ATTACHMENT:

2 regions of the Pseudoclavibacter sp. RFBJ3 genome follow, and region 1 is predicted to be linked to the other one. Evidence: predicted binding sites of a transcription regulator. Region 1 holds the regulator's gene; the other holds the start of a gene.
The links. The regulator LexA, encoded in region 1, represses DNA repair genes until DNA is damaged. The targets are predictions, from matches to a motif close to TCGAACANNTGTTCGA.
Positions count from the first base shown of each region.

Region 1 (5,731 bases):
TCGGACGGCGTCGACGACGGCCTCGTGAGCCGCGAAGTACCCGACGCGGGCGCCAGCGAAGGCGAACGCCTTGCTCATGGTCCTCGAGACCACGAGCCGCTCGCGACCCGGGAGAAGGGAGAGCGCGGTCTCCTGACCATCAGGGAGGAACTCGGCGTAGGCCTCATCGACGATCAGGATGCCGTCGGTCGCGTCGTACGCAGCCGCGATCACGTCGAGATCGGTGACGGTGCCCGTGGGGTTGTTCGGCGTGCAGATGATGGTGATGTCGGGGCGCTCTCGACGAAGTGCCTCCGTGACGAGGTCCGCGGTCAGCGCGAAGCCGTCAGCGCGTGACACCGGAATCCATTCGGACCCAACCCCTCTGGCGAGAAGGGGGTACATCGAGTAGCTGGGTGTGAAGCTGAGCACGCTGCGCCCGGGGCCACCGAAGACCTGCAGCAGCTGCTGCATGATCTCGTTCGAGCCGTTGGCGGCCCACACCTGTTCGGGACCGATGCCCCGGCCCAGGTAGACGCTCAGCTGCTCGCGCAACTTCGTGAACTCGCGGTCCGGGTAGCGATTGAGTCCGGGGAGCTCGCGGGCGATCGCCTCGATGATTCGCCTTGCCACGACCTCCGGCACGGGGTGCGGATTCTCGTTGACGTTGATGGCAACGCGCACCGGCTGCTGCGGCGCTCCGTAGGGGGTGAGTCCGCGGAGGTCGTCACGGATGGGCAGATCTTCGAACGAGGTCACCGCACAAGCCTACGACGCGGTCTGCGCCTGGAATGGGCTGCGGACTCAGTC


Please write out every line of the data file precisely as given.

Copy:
2 regions of the Pseudoclavibacter sp. RFBJ3 genome follow, and region 1 is predicted to be linked to the other one. Evidence: predicted binding sites of a transcription regulator. Region 1 holds the regulator's gene; the other holds the start of a gene.
The links. The regulator LexA, encoded in region 1, represses DNA repair genes until DNA is damaged. The targets are predictions, from matches to a motif close to TCGAACANNTGTTCGA.
Positions count from the first base shown of each region.

Region 1 (5,731 bases):
TCGGACGGCGTCGACGACGGCCTCGTGAGCCGCGAAGTACCCGACGCGGGCGCCAGCGAAGGCGAACGCCTTGCTCATGGTCCTCGAGACCACGAGCCGCTCGCGACCCGGGAGAAGGGAGAGCGCGGTCTCCTGACCATCAGGGAGGAACTCGGCGTAGGCCTCATCGACGATCAGGATGCCGTCGGTCGCGTCGTACGCAGCCGCGATCACGTCGAGATCGGTGACGGTGCCCGTGGGGTTGTTCGGCGTGCAGATGATGGTGATGTCGGGGCGCTCTCGACGAAGTGCCTCCGTGACGAGGTCCGCGGTCAGCGCGAAGCCGTCAGCGCGTGACACCGGAATCCATTCGGACCCAACCCCTCTGGCGAGAAGGGGGTACATCGAGTAGCTGGGTGTGAAGCTGAGCACGCTGCGCCCGGGGCCACCGAAGACCTGCAGCAGCTGCTGCATGATCTCGTTCGAGCCGTTGGCGGCCCACACCTGTTCGGGACCGATGCCCCGGCCCAGGTAGACGCTCAGCTGCTCGCGCAACTTCGTGAACTCGCGGTCCGGGTAGCGATTGAGTCCGGGGAGCTCGCGGGCGATCGCCTCGATGATTCGCCTTGCCACGACCTCCGGCACGGGGTGCGGATTCTCGTTGACGTTGATGGCAACGCGCACCGGCTGCTGCGGCGCTCCGTAGGGGGTGAGTCCGCGGAGGTCGTCACGGATGGGCAGATCTTCGAACGAGGTCACCGCACAAGCCTACGACGCGGTCTGCGCCTGGAATGGGCTGCGGACTCAGTC